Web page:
Monday, August 23, 2010

Echo ... echo ... echo ...

Lilly had her echocardiogram this afternoon. She wasn't too impressed with the procedure. She cried during part of it but finally stopped, exhausted. She looked so tiny and pitiful on the big table.

The echo confirmed what was seen in utero - she has a large hole in her heart, specifically in the ventricular septum. This is a problem because it causes the oxygenated and unoxygenated blood to mix, which is hard on her lungs. The dr. said the hole is too large to close up on it's own. She has some other heart abnormalities: her aorta has only 2 openings instead of 3, and her mitral valve is leaking a little. (Neither is a concern right now.)

The dr. prescribed a drug called Lasik. (I don't have the spelling in front of me - but it sounded just like the eye surgery to me.) It is supposed to dry up the extra fluid in her lungs and help her breathe easier. (She has labored breathing at times.) It is also apparently a medication that isn't that common as my husband went to 3 pharmacies to try and find it. The last finally said they would order it and it should be in tomorrow.

We heard again that the medical profession doesn't usually want to do open heart surgery on a Trisomy 18 baby. His reason was that they were concerned that she wouldn't be able to breathe again on her own after the surgery. (She would be hooked up to a ventilator during the surgery.) We heard again that the doctors don't think it's "ethical" to put these babies through the surgery, since they have low life expectancy and when they do die it's usually from something other than the heart problem. (But that it is necessary to put normal babies through it.) We made clear that we will seek surgery for her, that we will give her the chance to live.

If she does have surgery, they would like do it when she's between 3-6 months old and 10-11 pounds. She'd spend 5-10 days in the hospital and would be on medication for awhile to get fluid off her lungs.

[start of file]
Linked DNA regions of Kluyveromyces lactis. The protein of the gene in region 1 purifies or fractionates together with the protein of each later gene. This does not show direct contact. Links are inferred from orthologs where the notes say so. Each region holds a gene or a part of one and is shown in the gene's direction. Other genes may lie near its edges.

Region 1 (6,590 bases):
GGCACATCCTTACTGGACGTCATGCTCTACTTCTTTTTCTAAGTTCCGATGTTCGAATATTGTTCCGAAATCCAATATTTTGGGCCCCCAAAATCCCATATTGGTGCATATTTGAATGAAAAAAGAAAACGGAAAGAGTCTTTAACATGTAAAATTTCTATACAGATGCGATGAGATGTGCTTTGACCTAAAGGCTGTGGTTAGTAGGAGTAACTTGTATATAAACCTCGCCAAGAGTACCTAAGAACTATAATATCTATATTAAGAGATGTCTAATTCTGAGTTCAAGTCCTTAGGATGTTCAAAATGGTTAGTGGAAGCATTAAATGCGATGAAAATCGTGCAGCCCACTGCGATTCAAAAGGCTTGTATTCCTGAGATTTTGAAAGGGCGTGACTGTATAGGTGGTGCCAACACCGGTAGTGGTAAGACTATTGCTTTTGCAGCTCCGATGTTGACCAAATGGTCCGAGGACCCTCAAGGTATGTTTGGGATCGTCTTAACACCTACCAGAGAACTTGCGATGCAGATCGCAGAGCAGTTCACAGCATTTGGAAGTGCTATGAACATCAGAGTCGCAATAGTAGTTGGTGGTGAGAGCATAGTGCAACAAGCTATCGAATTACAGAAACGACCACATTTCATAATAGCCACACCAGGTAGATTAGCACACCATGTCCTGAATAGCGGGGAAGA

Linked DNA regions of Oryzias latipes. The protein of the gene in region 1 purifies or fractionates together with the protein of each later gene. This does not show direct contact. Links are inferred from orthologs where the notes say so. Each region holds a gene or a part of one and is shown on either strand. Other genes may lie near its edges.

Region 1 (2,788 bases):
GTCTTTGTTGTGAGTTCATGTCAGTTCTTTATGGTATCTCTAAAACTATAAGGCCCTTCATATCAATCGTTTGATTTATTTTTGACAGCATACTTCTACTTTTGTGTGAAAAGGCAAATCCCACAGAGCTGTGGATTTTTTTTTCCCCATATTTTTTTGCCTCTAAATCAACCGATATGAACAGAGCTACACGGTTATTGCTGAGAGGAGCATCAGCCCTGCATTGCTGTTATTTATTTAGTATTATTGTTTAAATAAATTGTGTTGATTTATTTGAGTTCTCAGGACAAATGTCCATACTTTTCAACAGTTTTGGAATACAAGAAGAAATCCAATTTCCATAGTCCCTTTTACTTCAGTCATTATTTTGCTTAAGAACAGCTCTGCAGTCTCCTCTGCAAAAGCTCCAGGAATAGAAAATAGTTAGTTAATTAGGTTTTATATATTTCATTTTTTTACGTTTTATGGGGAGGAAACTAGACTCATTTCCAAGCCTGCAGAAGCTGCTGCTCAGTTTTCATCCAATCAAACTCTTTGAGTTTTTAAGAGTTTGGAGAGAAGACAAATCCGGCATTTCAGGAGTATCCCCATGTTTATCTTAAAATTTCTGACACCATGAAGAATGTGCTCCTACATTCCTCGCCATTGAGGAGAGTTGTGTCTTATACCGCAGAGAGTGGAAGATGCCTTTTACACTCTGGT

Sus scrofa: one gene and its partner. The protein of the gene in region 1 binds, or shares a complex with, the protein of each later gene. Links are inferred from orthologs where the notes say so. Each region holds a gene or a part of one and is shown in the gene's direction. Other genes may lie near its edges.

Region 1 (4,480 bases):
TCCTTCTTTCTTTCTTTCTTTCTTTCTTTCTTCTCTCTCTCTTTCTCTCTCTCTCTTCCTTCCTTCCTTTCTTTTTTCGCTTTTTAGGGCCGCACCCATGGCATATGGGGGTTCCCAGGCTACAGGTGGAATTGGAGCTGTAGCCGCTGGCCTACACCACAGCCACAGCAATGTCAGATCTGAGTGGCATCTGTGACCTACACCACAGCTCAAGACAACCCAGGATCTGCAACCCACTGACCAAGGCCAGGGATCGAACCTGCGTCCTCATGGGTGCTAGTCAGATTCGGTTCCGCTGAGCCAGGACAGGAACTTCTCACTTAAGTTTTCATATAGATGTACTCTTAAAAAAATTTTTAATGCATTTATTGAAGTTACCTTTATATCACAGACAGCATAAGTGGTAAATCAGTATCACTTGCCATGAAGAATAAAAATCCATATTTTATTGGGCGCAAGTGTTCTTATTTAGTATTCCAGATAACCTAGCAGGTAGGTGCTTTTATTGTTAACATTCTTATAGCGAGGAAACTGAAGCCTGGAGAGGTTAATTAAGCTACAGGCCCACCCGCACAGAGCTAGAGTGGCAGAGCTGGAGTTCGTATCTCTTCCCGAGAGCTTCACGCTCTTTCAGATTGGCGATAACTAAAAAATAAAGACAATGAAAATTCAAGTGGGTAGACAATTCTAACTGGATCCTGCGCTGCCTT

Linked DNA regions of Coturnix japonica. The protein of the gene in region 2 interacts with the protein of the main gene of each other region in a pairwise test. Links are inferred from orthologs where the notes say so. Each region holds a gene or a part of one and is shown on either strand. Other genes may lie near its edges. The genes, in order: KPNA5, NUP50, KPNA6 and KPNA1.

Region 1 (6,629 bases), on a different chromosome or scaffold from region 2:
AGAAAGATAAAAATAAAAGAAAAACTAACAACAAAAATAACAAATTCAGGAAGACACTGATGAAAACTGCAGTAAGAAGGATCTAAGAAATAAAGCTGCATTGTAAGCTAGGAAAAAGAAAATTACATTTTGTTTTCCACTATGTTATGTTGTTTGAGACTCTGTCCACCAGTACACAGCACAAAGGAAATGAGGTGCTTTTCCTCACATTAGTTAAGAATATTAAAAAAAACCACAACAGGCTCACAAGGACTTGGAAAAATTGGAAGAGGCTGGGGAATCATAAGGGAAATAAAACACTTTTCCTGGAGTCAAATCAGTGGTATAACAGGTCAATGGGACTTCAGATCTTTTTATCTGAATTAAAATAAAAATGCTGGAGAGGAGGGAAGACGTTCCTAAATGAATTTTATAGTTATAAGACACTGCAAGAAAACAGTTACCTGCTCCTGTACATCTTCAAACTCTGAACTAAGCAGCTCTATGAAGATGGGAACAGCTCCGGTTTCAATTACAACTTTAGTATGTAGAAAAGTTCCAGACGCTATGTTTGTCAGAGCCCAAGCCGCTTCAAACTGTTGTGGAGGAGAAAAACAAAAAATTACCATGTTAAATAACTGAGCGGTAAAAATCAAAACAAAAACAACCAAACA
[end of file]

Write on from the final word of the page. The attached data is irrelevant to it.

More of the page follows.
Lilly goes back to the cardiologist on September 15.

This doctor, and the others we have worked with, have all been very kind. But I've been very frustrated with the "medical mentality." However, I think I've finally been able to make peace with it. I recognize they see things through particular lenses. Just as I do. They are doctors looking at things like medical statistics. I look at things from the view of a mom, a Christian, and from the legal field. We obviously will just have to agree to disagree on this one.


Weight check: 5 lbs. 1.5 ozs. :)

Lilly received a beautiful handmade bracelet as a gift. (The picture here simply does not do it justice.) And amazingly it fits her! :) The mother that makes these, a military wife of seven, does beautiful work. (My favorite idea I've seen for moms or grandmas are her bracelets where she uses birthstones of all the children or grandchildren.) This mom sells her creations at:

In this picture, Lilly is laying in a DOLL bed! My mother-in-law made this amazing wicker bed for my daughter Tabby's Kewpie dolls for her birthday.

Saturday I had a call from a woman that lives in a town not too far from us. She had a trisomy 18 daughter that lived for about 20 years. Yes that's right - about 20 years!!!! Isn't that so amazing and wonderful to consider? It was a blessing getting to talk to this woman and getting a little peek as to what life was like with their daughter for them. It gave me a lot to think about and consider, though I'm still focusing on taking the days one at a time. She gave me the name of a surgeon at hospital in Winston-Salem, N.C. that had done heart surgeries on Trisomy 18 babies. Though she did warn me that the hospital recently changed its rules on operating on T-18 babies. As have others. She believes that Obamacare is hurting T-18 babies, for a number of reasons.

My sister-in-law joined a T-18 support group on Facebook, and found someone who's T-18 niece had the heart surgery (to repair THREE holes) in Little Rock, Ark. when she was 3.5 months old. She's trying to get that surgeon's contact info. for us. Apparently you need to have a cardiologist who works in conjunction with a surgeon.

Speaking of cardiologists, Lilly has her appointment today at 2:00 with one.

Wednesday, August 18, 2010

5 lbs. !!!

Lilly just weighed in at 5 lbs. Yay!!!! And she's moving out of preemie sized clothing into newborn. Overall length fits great, but arm length ... well they're ridiculously long and will just have to be folded up.

Tuesday, August 17, 2010

Wanted: A Willing Heart Surgeon

When I was pregnant, I had two special ultrasounds done by a pediatric heart doctor. It could be seen that Lilly had a hole between the bottom two chambers of her heart. (Unfortunately in a place that it is very rare to close on its own.) The majority of Trisomy 18 babies apparently have this heart defect. (Called ventricularseptal defect, or VSD.) We learned that Lilly would need open heart surgery by the time she was 6 months old to correct the problem. (A patch would be put in over the hole.) If she did not have the surgery, she would eventually suffocate because her lungs would have to work too hard. We learned that the surgery was pretty routine and had a very high success rate.